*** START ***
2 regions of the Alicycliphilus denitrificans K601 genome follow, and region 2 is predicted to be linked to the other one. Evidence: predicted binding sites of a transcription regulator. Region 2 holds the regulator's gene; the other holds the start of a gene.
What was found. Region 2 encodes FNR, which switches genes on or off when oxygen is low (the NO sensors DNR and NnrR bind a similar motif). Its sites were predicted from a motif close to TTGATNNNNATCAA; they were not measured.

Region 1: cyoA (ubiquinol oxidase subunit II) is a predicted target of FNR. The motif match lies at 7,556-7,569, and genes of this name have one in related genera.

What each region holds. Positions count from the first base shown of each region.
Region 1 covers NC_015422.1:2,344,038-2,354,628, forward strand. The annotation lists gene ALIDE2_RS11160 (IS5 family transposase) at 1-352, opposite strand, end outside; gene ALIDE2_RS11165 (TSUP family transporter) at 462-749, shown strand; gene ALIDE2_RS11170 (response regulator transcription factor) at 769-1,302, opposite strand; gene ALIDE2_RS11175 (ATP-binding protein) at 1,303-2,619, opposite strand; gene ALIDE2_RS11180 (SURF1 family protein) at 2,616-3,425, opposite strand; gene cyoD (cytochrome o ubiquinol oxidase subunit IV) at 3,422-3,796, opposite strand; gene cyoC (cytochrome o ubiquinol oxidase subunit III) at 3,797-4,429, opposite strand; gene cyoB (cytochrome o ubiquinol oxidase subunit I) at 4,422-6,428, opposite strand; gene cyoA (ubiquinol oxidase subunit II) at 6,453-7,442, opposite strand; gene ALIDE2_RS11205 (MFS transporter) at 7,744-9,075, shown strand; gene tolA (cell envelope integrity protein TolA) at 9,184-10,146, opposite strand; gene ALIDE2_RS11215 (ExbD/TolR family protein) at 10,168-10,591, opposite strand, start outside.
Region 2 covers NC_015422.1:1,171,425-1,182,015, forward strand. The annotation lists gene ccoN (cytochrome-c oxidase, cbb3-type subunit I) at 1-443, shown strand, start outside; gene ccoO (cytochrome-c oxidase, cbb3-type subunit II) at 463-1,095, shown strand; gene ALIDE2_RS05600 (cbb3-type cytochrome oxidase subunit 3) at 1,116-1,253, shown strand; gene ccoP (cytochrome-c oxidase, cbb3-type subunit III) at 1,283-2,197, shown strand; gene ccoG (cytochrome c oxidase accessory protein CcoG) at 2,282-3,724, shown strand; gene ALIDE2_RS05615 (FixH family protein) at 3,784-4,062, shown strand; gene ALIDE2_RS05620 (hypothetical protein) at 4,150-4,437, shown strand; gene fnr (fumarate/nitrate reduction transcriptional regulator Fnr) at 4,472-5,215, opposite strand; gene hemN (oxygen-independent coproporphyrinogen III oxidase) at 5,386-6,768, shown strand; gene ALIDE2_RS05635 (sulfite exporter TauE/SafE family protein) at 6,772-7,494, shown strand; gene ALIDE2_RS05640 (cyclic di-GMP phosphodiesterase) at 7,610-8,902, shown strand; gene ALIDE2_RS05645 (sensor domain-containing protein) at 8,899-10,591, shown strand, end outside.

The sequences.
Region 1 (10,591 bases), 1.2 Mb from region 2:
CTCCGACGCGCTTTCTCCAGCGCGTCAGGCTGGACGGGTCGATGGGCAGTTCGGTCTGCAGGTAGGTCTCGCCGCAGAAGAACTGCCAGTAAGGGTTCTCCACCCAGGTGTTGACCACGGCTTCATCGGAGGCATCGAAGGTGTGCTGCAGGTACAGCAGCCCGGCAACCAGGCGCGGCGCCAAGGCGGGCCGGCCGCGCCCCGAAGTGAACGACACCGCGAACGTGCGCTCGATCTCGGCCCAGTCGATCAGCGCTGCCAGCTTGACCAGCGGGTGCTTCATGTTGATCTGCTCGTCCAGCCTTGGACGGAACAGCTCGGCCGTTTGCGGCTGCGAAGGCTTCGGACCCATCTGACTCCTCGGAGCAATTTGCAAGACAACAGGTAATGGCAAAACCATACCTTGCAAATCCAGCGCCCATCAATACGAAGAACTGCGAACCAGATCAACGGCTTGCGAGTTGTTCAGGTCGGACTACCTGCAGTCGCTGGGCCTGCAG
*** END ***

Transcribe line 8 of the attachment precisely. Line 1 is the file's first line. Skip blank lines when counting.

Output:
Region 1 (10,591 bases), 1.2 Mb from region 2: